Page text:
Book description: "Gwyn Hillerman loves being a nurse at her father's clinic on the beautiful Alaskan frontier. But family life has been rough ever since her mother left them, disdaining the uncivilized country and taking Gwyn's younger sister with her.
In Chicago, Dr. Jeremiah Vaughan finds his life suddenly turned upside down when his medical license is stripped away after an affluent patient dies. In a snowball effect, his fiance breaks their engagement. In an attempt to bury the past, Jeremiah accepts Dr. Hillerman's invitation to join his growing practice in the isolated Alaska Territory.
Gwyn and Jeremiah soon recognize a growing attraction to each other. But when rumors of Jeremiah's past begin to surface, they'll need more than love to face the threat of an uncertain future."
My review: Not only is this a great story, it has wonderful spiritual truths embedded throughout the book. A lot of Christian novels do not have many Scripture or Biblical lessons incorporated into the story. This novel is not one of those. I was encouraged by the verses and challenged to examine my own life and responses to the circumstances in which God has placed me. This is a book that I could share with an unbeliever and know that not only would they be reading a great story that will hold their interest, but the seeds of God's Word will be planted into their hearts. I enjoyed each of the characters and was immediately drawn into each of their lives. The characters were real and the historical facts that played into the book made the story that much more interesting. I hope the authors plan to make this a series. I received a complimentary e-copy of this book from Bethany House Publishers in exchange for an honest review. All opinions are my own.
I usually steer clear of books that are romance, but I love Kim's books, and read some of Tracie's books years ago, so I braved it and requested it to review. I didn't figure I would be disappointed, and I wasn't.
This book is actually more historical fiction with a romantic plot, and even some suspense thrown in to make readers like me like it even more. It is set in 1935 in Alaska. The book starts with the decision by Franklin D Roosevelt to send several families to Alaska to start a settlement in the Mat-Su Valley. The book is filled with not just fictional characters, but actual nonfictional people who were there.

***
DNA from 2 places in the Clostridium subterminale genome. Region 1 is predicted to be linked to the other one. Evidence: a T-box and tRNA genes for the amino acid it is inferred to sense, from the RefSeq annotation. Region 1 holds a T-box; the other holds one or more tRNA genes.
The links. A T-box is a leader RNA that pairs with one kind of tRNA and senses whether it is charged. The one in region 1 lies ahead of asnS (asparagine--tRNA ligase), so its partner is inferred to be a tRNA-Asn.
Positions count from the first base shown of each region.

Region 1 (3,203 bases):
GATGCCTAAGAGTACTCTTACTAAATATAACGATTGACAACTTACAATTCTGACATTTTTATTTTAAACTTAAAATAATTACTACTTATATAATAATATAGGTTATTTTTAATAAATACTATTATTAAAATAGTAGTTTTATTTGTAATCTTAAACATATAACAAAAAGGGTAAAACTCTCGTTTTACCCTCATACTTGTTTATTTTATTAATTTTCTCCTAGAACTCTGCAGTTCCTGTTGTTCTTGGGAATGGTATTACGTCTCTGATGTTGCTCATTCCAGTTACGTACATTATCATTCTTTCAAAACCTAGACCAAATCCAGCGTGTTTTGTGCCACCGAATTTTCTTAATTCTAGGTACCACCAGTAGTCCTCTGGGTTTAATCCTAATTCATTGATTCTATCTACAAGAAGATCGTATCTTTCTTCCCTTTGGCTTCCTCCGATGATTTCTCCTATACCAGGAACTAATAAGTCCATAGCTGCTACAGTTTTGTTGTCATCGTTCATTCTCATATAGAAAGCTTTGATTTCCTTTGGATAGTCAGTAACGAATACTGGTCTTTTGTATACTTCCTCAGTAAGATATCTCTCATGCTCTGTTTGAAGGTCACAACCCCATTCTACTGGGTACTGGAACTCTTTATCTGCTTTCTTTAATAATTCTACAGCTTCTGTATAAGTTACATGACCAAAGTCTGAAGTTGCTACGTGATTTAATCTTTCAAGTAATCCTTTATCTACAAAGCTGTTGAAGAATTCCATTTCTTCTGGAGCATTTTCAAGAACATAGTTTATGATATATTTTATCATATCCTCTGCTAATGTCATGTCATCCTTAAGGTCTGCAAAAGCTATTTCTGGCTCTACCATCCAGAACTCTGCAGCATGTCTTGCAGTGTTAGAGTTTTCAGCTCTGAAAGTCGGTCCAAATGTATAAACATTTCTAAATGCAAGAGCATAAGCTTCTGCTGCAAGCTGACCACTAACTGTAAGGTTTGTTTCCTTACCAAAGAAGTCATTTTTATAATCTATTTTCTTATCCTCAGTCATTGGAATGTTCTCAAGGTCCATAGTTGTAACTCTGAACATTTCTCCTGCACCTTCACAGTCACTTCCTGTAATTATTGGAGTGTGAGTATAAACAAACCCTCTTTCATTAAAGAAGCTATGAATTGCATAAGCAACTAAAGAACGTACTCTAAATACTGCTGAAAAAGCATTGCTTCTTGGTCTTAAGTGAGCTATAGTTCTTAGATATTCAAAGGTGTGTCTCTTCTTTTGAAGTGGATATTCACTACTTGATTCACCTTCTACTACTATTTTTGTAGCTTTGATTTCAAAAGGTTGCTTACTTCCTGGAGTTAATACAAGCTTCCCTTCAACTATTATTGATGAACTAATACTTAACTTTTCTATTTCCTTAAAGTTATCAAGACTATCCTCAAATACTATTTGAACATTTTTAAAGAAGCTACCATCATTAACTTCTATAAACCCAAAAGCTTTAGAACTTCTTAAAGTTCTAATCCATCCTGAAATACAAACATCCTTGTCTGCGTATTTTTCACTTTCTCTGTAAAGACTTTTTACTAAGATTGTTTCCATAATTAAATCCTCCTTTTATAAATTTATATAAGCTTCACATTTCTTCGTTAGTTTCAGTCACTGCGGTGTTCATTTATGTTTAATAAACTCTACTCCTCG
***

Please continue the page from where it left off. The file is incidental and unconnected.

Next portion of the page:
I really liked the plot. To be honest, I sometimes have trouble reading historical fiction, but I started the book at work (I am allowed to read where I worked today) and finished it when I got home. I loved it. The romance was well done and wasn't gushy sickening sweet nor unrealistic. The historical part was very interesting, and not something I had read about before. The hero and heroine were both very likeable and realistic people. I identified a lot with Jeremiah, the main male figure, with his issues with God, and even hiding things from people.
I like it when authors aren't afraid to put God and Christian issues in a book, and this one falls into that category. The issue of worry and trusting God was discussed a lot, along with the already mentioned issues Jeremiah had with God, and blaming Him for the bad in his life, something I have done.
This book has it all: an interesting historical story, romance, suspense with a bad guy, and a great message of how we need to trust God in everything. That it can be a good thing to not have control, if God has control.
This is the first collaboration between these two authors, and it is a great one. I highly recommend it. If you like romance, you'll enjoy it. If you like suspense, there is enough in it that you'll like it. If you like historical fiction, it is right up your alley. Great job, ladies.